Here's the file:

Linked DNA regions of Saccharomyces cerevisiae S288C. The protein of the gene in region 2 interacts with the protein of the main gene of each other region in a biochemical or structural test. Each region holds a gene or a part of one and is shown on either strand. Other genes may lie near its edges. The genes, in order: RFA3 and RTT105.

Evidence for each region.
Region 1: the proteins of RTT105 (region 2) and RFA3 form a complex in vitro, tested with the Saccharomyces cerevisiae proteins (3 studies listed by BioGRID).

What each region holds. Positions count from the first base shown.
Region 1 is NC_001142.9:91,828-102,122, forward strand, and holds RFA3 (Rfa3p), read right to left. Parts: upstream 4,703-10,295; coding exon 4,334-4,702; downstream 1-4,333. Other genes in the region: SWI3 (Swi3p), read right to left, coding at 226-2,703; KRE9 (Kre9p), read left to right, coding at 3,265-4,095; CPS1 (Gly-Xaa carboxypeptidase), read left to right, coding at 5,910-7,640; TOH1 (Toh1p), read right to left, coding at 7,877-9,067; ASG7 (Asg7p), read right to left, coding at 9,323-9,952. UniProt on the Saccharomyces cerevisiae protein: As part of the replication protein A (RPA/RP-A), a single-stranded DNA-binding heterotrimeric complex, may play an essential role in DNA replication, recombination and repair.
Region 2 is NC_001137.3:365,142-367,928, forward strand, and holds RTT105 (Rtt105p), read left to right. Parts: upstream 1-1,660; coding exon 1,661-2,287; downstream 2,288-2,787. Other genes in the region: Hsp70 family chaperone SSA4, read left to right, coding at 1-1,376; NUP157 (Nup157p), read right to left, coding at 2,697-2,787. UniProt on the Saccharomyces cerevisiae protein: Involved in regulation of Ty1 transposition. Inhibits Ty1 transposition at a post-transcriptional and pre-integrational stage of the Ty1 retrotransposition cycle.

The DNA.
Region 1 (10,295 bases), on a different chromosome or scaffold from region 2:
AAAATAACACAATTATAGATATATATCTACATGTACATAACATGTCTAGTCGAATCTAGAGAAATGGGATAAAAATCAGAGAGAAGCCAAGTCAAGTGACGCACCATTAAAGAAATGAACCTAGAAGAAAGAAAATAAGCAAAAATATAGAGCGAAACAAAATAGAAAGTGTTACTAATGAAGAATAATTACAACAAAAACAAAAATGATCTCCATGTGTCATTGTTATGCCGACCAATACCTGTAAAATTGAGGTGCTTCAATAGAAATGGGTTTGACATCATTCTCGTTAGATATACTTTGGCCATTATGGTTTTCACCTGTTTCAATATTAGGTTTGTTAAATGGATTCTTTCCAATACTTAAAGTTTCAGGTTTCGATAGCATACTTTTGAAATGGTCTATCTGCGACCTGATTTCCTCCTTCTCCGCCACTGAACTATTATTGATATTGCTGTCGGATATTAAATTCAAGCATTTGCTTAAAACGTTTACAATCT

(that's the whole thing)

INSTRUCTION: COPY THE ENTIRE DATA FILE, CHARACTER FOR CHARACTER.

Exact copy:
Linked DNA regions of Saccharomyces cerevisiae S288C. The protein of the gene in region 2 interacts with the protein of the main gene of each other region in a biochemical or structural test. Each region holds a gene or a part of one and is shown on either strand. Other genes may lie near its edges. The genes, in order: RFA3 and RTT105.

Evidence for each region.
Region 1: the proteins of RTT105 (region 2) and RFA3 form a complex in vitro, tested with the Saccharomyces cerevisiae proteins (3 studies listed by BioGRID).

What each region holds. Positions count from the first base shown.
Region 1 is NC_001142.9:91,828-102,122, forward strand, and holds RFA3 (Rfa3p), read right to left. Parts: upstream 4,703-10,295; coding exon 4,334-4,702; downstream 1-4,333. Other genes in the region: SWI3 (Swi3p), read right to left, coding at 226-2,703; KRE9 (Kre9p), read left to right, coding at 3,265-4,095; CPS1 (Gly-Xaa carboxypeptidase), read left to right, coding at 5,910-7,640; TOH1 (Toh1p), read right to left, coding at 7,877-9,067; ASG7 (Asg7p), read right to left, coding at 9,323-9,952. UniProt on the Saccharomyces cerevisiae protein: As part of the replication protein A (RPA/RP-A), a single-stranded DNA-binding heterotrimeric complex, may play an essential role in DNA replication, recombination and repair.
Region 2 is NC_001137.3:365,142-367,928, forward strand, and holds RTT105 (Rtt105p), read left to right. Parts: upstream 1-1,660; coding exon 1,661-2,287; downstream 2,288-2,787. Other genes in the region: Hsp70 family chaperone SSA4, read left to right, coding at 1-1,376; NUP157 (Nup157p), read right to left, coding at 2,697-2,787. UniProt on the Saccharomyces cerevisiae protein: Involved in regulation of Ty1 transposition. Inhibits Ty1 transposition at a post-transcriptional and pre-integrational stage of the Ty1 retrotransposition cycle.

The DNA.
Region 1 (10,295 bases), on a different chromosome or scaffold from region 2:
AAAATAACACAATTATAGATATATATCTACATGTACATAACATGTCTAGTCGAATCTAGAGAAATGGGATAAAAATCAGAGAGAAGCCAAGTCAAGTGACGCACCATTAAAGAAATGAACCTAGAAGAAAGAAAATAAGCAAAAATATAGAGCGAAACAAAATAGAAAGTGTTACTAATGAAGAATAATTACAACAAAAACAAAAATGATCTCCATGTGTCATTGTTATGCCGACCAATACCTGTAAAATTGAGGTGCTTCAATAGAAATGGGTTTGACATCATTCTCGTTAGATATACTTTGGCCATTATGGTTTTCACCTGTTTCAATATTAGGTTTGTTAAATGGATTCTTTCCAATACTTAAAGTTTCAGGTTTCGATAGCATACTTTTGAAATGGTCTATCTGCGACCTGATTTCCTCCTTCTCCGCCACTGAACTATTATTGATATTGCTGTCGGATATTAAATTCAAGCATTTGCTTAAAACGTTTACAATCT